#14
Quote by isaac_bandits
The different "names" for most chords are as Eastwinn said, because Guitar Pro isn't perfect. However, there are cases where there are multiple correct names for them same thing. For example: C F G can be Csus4, Fsus2, or G7sus4. The name will be determined by the function, as there is no interval of a third in the chord, and no name is preferable to the others. Another example: C D E F G A B can be Cmaj13, Dmin13, Emin11(b9,b13), Fmaj13(#11), G13, Amin11(b13), or Bmin11(b5, b9, b13). Again the name will be determined by the function, but this time it is due to the fact that regardless of which note is in the bass, the chord will be a fully voiced 13th chord (which will usually take the V13 function).

As for inversions, root position has the root of the chord as the lowest voiced note; first inversion has the third; second inversion has the fifth; third inversion has the seventh. I would assume 4th would have the ninth, 5th would have the 11th, and 6th would have the 13th, but I'm not certain, as these don't come up often. The voicing of all the notes above the lowest never affect the inversion.



I understand ur logic, but I believe that the sound and function of the chord change to much in upper inversions.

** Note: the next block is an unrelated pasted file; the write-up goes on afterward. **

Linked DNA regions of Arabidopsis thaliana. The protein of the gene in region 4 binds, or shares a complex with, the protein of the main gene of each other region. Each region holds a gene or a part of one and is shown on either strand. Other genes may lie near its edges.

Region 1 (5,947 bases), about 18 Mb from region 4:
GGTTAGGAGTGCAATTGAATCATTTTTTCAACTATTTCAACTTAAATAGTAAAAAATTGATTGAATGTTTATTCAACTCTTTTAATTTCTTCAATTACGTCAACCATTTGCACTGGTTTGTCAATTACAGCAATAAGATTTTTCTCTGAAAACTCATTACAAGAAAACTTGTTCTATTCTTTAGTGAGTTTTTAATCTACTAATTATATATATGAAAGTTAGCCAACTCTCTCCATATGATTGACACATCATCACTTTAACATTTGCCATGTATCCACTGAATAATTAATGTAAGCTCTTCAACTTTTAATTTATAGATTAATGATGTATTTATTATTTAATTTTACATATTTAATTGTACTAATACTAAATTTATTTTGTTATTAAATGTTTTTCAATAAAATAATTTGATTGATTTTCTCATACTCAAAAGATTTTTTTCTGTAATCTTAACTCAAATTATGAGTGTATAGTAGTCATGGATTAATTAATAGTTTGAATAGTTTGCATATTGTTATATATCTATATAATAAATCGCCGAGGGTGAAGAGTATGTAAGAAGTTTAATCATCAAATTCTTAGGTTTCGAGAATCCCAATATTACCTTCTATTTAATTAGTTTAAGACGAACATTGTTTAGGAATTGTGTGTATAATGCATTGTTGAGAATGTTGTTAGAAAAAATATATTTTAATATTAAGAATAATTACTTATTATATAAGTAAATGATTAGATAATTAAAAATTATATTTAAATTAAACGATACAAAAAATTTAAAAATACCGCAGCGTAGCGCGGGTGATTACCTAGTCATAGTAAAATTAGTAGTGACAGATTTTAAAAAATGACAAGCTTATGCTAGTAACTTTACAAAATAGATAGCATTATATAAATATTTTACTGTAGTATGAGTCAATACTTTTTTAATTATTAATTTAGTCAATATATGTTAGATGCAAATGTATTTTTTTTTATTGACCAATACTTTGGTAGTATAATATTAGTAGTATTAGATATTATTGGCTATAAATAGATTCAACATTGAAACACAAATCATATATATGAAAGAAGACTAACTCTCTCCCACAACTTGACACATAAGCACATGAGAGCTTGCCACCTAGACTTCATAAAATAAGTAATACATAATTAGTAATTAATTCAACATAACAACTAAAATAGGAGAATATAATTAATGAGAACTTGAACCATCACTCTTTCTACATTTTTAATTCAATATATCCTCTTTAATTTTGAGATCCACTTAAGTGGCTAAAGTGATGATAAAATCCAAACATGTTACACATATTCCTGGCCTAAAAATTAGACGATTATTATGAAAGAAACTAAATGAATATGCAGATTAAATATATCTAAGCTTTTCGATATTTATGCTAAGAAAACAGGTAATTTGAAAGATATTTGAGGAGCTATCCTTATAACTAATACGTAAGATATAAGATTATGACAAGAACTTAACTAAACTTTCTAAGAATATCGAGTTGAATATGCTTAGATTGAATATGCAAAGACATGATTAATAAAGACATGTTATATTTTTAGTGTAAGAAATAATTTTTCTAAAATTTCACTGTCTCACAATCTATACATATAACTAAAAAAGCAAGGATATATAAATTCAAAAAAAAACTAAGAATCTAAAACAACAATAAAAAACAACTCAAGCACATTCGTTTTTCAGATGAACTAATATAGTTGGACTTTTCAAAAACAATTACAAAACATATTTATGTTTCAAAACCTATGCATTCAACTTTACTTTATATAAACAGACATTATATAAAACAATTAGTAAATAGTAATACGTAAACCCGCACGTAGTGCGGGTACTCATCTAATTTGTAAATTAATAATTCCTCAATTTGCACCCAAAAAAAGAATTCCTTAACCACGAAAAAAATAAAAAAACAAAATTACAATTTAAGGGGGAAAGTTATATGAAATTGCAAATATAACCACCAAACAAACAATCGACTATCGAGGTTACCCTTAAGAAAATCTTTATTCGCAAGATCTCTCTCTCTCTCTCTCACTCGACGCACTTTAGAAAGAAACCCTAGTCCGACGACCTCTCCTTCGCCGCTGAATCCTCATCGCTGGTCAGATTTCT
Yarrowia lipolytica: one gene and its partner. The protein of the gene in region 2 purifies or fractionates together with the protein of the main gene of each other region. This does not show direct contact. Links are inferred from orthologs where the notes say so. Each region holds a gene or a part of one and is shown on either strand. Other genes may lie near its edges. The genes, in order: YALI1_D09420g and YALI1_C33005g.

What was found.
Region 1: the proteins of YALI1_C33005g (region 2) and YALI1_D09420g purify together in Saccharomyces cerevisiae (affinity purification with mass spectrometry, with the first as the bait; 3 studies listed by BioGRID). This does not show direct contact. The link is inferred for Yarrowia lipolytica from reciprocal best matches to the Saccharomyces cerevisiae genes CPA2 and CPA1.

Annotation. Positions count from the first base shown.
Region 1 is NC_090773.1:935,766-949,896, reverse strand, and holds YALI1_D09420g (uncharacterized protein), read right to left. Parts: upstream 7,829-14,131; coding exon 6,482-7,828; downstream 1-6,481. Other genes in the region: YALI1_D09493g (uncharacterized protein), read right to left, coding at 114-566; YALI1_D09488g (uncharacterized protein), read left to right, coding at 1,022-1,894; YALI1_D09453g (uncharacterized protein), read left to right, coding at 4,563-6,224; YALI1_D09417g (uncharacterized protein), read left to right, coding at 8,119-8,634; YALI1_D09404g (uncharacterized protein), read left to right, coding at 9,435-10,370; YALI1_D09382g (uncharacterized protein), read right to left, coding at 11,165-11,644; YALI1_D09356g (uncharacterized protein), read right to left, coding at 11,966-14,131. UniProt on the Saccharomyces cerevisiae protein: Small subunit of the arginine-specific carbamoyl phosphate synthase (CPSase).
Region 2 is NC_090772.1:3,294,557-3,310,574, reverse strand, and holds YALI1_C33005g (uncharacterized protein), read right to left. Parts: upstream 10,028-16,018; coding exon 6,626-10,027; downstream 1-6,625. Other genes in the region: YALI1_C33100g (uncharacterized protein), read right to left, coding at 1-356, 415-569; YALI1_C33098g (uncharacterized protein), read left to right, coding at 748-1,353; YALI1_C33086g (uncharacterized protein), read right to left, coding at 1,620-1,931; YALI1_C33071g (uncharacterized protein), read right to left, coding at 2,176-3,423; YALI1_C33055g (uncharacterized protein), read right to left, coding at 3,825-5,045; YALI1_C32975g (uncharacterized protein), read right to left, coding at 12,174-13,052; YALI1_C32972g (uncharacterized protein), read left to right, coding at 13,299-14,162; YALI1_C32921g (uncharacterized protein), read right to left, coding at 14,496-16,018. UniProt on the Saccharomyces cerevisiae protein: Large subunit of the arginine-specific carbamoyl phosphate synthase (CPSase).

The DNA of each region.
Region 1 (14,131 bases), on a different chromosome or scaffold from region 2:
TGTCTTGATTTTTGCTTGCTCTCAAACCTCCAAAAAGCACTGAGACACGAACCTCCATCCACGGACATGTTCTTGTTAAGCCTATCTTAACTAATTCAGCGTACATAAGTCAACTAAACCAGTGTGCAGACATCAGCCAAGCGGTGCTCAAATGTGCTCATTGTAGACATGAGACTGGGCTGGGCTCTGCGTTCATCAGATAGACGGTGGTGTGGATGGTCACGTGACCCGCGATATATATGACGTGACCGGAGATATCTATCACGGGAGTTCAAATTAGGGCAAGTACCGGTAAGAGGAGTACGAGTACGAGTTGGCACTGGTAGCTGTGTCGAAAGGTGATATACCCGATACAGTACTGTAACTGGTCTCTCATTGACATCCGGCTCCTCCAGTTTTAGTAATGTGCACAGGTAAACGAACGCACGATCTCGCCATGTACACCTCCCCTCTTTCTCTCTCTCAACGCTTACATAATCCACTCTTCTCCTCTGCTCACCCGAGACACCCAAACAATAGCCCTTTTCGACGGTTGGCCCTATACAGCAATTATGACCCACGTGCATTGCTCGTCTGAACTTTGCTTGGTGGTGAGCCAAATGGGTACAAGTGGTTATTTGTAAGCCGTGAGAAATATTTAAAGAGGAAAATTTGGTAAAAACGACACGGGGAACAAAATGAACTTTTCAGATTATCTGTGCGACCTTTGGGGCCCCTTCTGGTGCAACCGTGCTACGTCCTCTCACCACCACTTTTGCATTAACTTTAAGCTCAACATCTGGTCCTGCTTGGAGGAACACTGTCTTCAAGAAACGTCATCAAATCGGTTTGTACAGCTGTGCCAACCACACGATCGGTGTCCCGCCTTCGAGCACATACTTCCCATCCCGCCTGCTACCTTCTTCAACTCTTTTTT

If you invert chords above the 7th, then you end up with equally strong chords, and the upper notes could act as respective 3rds and 5ths, making it a different chord.

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#15
What inversion is it when the 6th is in the bass? Would you just call it (eg)G6(3rd inversion)?
#16
Quote by Declan87
What inversion is it when the 6th is in the bass? Would you just call it (eg)G6(3rd inversion)?


A G6 chord with the sixth in the bass is called Em7.

Quote by xxdarrenxx
I understand ur logic, but I believe that the sound and function of the chord change to much in upper inversions.

If you invert chords above the 7th, then you end up with equally strong chords, and the upper notes could act as respective 3rds and 5ths, making it a different chord.


In my second paragraph, I explained that thirteenths can have several names, and why. The same thing could apply with 9ths and 11ths as well, I imagine.